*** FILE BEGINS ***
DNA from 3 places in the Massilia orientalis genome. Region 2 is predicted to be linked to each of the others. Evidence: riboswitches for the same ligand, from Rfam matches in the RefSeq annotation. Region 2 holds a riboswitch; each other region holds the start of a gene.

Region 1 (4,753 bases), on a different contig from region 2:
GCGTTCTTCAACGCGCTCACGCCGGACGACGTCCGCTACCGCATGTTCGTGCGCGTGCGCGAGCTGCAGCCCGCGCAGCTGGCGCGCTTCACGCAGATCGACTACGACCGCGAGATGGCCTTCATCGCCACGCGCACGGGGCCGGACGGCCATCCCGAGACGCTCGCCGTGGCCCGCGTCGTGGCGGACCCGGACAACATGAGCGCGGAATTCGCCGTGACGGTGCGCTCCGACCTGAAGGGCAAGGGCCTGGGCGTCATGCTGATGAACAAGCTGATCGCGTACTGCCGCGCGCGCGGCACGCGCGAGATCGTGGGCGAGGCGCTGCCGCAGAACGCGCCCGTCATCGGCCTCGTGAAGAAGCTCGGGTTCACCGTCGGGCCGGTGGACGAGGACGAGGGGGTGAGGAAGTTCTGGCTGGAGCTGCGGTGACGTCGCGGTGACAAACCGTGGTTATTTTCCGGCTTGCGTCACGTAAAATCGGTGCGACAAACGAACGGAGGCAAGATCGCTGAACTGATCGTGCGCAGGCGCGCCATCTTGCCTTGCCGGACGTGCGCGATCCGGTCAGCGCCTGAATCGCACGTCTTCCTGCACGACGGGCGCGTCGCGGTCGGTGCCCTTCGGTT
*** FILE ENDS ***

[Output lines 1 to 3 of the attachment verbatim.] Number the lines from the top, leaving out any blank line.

DNA from 3 places in the Massilia orientalis genome. Region 2 is predicted to be linked to each of the others. Evidence: riboswitches for the same ligand, from Rfam matches in the RefSeq annotation. Region 2 holds a riboswitch; each other region holds the start of a gene.

Region 1 (4,753 bases), on a different contig from region 2:
GCGTTCTTCAACGCGCTCACGCCGGACGACGTCCGCTACCGCATGTTCGTGCGCGTGCGCGAGCTGCAGCCCGCGCAGCTGGCGCGCTTCACGCAGATCGACTACGACCGCGAGATGGCCTTCATCGCCACGCGCACGGGGCCGGACGGCCATCCCGAGACGCTCGCCGTGGCCCGCGTCGTGGCGGACCCGGACAACATGAGCGCGGAATTCGCCGTGACGGTGCGCTCCGACCTGAAGGGCAAGGGCCTGGGCGTCATGCTGATGAACAAGCTGATCGCGTACTGCCGCGCGCGCGGCACGCGCGAGATCGTGGGCGAGGCGCTGCCGCAGAACGCGCCCGTCATCGGCCTCGTGAAGAAGCTCGGGTTCACCGTCGGGCCGGTGGACGAGGACGAGGGGGTGAGGAAGTTCTGGCTGGAGCTGCGGTGACGTCGCGGTGACAAACCGTGGTTATTTTCCGGCTTGCGTCACGTAAAATCGGTGCGACAAACGAACGGAGGCAAGATCGCTGAACTGATCGTGCGCAGGCGCGCCATCTTGCCTTGCCGGACGTGCGCGATCCGGTCAGCGCCTGAATCGCACGTCTTCCTGCACGACGGGCGCGTCGCGGTCGGTGCCCTTCGGTT